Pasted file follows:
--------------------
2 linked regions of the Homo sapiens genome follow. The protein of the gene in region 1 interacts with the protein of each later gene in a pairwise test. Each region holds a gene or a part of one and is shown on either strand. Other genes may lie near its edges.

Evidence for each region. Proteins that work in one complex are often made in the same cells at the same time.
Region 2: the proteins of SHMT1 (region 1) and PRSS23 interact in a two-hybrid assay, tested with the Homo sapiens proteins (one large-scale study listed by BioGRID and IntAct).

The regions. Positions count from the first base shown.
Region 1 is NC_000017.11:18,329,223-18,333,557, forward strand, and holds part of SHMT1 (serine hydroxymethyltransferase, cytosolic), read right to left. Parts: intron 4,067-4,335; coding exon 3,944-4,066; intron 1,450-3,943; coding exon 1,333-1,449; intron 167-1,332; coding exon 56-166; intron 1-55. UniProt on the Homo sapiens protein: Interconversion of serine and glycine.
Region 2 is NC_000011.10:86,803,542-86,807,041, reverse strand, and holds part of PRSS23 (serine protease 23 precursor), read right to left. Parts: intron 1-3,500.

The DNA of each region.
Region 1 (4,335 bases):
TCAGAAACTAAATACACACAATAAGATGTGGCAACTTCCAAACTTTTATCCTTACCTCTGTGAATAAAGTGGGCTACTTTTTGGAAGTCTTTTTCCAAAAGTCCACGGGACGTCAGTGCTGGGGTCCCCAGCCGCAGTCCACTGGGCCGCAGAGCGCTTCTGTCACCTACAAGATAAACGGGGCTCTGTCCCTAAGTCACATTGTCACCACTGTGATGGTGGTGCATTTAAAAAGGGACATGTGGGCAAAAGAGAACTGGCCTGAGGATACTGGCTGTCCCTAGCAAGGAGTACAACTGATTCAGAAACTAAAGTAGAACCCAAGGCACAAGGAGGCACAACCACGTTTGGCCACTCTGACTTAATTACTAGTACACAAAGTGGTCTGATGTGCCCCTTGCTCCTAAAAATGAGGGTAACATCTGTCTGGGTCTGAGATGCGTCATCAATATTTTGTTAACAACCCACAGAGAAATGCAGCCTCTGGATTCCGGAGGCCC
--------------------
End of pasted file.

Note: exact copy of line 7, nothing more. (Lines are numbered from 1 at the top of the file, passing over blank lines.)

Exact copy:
The DNA of each region.